Reading PDF files, that was the most important reason for me to own a Kindle, but it turned out Kindle is not a good PDF reading device (maybe Kindle DX is, if you don't mind its overwhelming size). With a Kindle format file (AZW), you can change the font size of the book, but of course you can't do that with PDF, and Kindle's zooming function works well for images but not PDFs i think. The best option is using Landscape mode, but it still depends on the design of the PDF file, some files look great in Landscape and easy to read, but some are still a little hard to read because of small text. You might also want to try converting to AZW by sending the file to "name"@free.kindle.com or using an app but most of the time you'll get some pages with broken layout (I also tried sending a DOC file to Amazon service for converting, unlike PDFs, the outcome file looked great).

Luckily the easiness to get books and samples made me forget the pain, we know that with Kindle, it's easier to get and read books, but it's even double in value when you're a foreigner, I've never thought it would be that easy to get English books, with the so-called Amazon Whispernet, suddenly everyone on the world has the same opportunity. Kindle books' prices are kind of affordable, many are even free, including some classic novels. But I still think it should have been cheaper, I ran into many programming and software development books with very high prices, and some books have their Kindle version more expensive than physical version, strange, isn't it?

Speaking of English and foreigners, a dictionary is a must, and Kindle does this rather too well than I expect. You just need to move the cursor next to a word and its meaning will be automatically display at the bottom or on the top of the screen. The default dictionary is Oxford, which is English - English, if you want another you'll need to buy or find a free one.

When reading Kindle books, you have the option to go to the table of contents, beginning, end, location... And I love how we can highlight, bookmark, and create notes, but when having so many highlights (e.g. 20 pages of highlights) I didn't find any easy way to navigate but having to move from page to page. If you take notes often when reading, then go for Kindle Touch, or something non-Kindle, because taking notes with Kindle Basic's 5-way controller is not easy at all. Your annotations can be synced with other Kindles, Kindle for PC, and Kindle Cloud Reader; you can also share them at https://kindle.amazon.com/. Also note that you can add annotations to PDFs but neither the files nor the annotations can be synced.

Overall, though there're still many rooms for improvement, I would love to see a hybrid between Kindle Basic and Kindle Touch, a device with better PDF experience (and not too big like DX)... but if you love reading, don't wait. Even if you're not a bookworm, you should consider owning one, for it can make you become one.

Fire, Touch, or Basic? - Kindle experience series

A weird thought came into my mind recently: maybe I'll need 4 years, not for university or anything but read.

This is the first post in my Kindle experience series:

I intended to write it all in one post but it's kind of long and time-consuming so I have to break down like this. There might be some changes in the number of posts or post titles but what I'm going to share is still the same.

When everyone started talking about the Kindle Fire, I paid some attention to it and thought about owning one (actually I almost bought one :P). Why? Because I thought it's a cheap eBook readers which can do more things than other Kindles and does things other Kindles can better.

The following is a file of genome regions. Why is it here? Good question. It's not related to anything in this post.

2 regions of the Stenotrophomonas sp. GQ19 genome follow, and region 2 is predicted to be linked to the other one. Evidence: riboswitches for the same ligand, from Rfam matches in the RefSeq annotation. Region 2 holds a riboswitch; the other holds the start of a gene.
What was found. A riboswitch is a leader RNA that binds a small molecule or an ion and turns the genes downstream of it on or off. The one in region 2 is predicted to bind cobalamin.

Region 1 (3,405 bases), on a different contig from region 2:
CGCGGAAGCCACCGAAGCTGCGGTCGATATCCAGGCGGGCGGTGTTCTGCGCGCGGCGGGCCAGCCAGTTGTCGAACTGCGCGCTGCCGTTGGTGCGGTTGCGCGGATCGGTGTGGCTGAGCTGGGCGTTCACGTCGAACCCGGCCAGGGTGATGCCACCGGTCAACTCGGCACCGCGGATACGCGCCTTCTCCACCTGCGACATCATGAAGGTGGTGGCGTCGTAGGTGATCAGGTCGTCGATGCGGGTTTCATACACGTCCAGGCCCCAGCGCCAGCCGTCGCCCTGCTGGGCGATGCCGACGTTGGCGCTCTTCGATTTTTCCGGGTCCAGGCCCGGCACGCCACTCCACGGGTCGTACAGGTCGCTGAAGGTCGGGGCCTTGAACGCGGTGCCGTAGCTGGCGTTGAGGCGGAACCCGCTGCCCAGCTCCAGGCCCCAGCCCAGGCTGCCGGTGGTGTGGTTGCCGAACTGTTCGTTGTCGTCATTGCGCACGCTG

But after doing some research, I realized that we shouldn't call Kindle Fire an eBook reader (I think the term "comic reader" is more correct). Take a look at this table:

Compare Kindles
Kindle BasicKindle Basic
Kindle TouchKindle Touch
Kindle Fire
Kindle Fire
 Display
6" E Ink Pearl
6" E Ink Pearl
7" Vibrant Color IPS
 Battery Life
 (Wireless off)
1 month
2 months
8 hours
 Storage
2GB
4GB
8GB
 Dimensions
6.5" x 4.5"
x 0.34"
6.8" x 4.7"
x 0.40"
7.5" x 4.7"
x 0.45"
 Weight
5.98 ounces
7.5 ounces
14.6 ounces
 Supports Audio
No
Yes
Yes
 Touch Screen
No
Yes
Yes
 “X-ray” Content
No
Yes
Yes
 Landscape
 mode
Yes
No
Yes
 Content Formats
Natively: Kindle (AZW), TXT, PDF, unprotected MOBI, PRC.
Through conversion: DOC, DOCX, JPEG, GIF, PNG, BMP
Natively: Kindle (AZW), TXT, PDF, Audible (Audible Enhanced(AA,AAX)), MP3, unprotected MOBI, PRC.
Through conversion: DOC, DOCX, JPEG, GIF, PNG,  BMP.
Natively: Kindle (AZW), TXT, PDF, Audible (Audible Enhanced(AA,AAX)), MP3, unprotected MOBI, PRC.
Through conversion: DOC, DOCX, JPEG, GIF, PNG, BMP.
 Price
$79
(with special offer)
$99
(with special offer)
$199
Reference:
http://www.amazon.com/Kindle-eReader-eBook-Reader-e-Reader-Special-Offers/dp/B0051QVESA
http://reviews.cnet.com/8301-33198_7-20112764-286/amazon-kindle-touch-3g-vs-kindle-touch-vs-kindle-2011/

"Kindle's E Ink screen reads like real paper, with no glare".
See the "vibrant color screen" there? I was a fool thinking Kindle Fire screen were something like "E-Ink-with-Colors screen". Besides, I don't want to charge my reading device every 8 hours.
So it looks like Kindle Touch is the best option here: more storage, more battery life, supports audio... Oh wait... what's wrong with the so-big "Landscape mode"? It's a very big issue in my opinion, but Amazon, CNET, and many other big sites don't even mention anything about it. That's like a conspiracy to me so I want to make it big here.
If you haven't known, Landscape mode is essential to read PDF files (otherwise the text will be too small), actually I encountered some PDF files which even when you switch to Landscape mode, the text is still a little small, but at least it's readable. You might think if you only use AZW files, then that's not a big deal, but some books also contain images, and many of them are also  easier to see in Landscape mode. All in all, I think most of us will need Landscape mode sooner or later.

And this is my conclution:
Kindle Fire is not good for reading.
Screen rotation is not available on Kindle Touch.
So I go for Kindle Basic, the biggest drawback here is that it does not support audio, but the thought of something that is good for nothing but reading is kind of sexy, isn't it?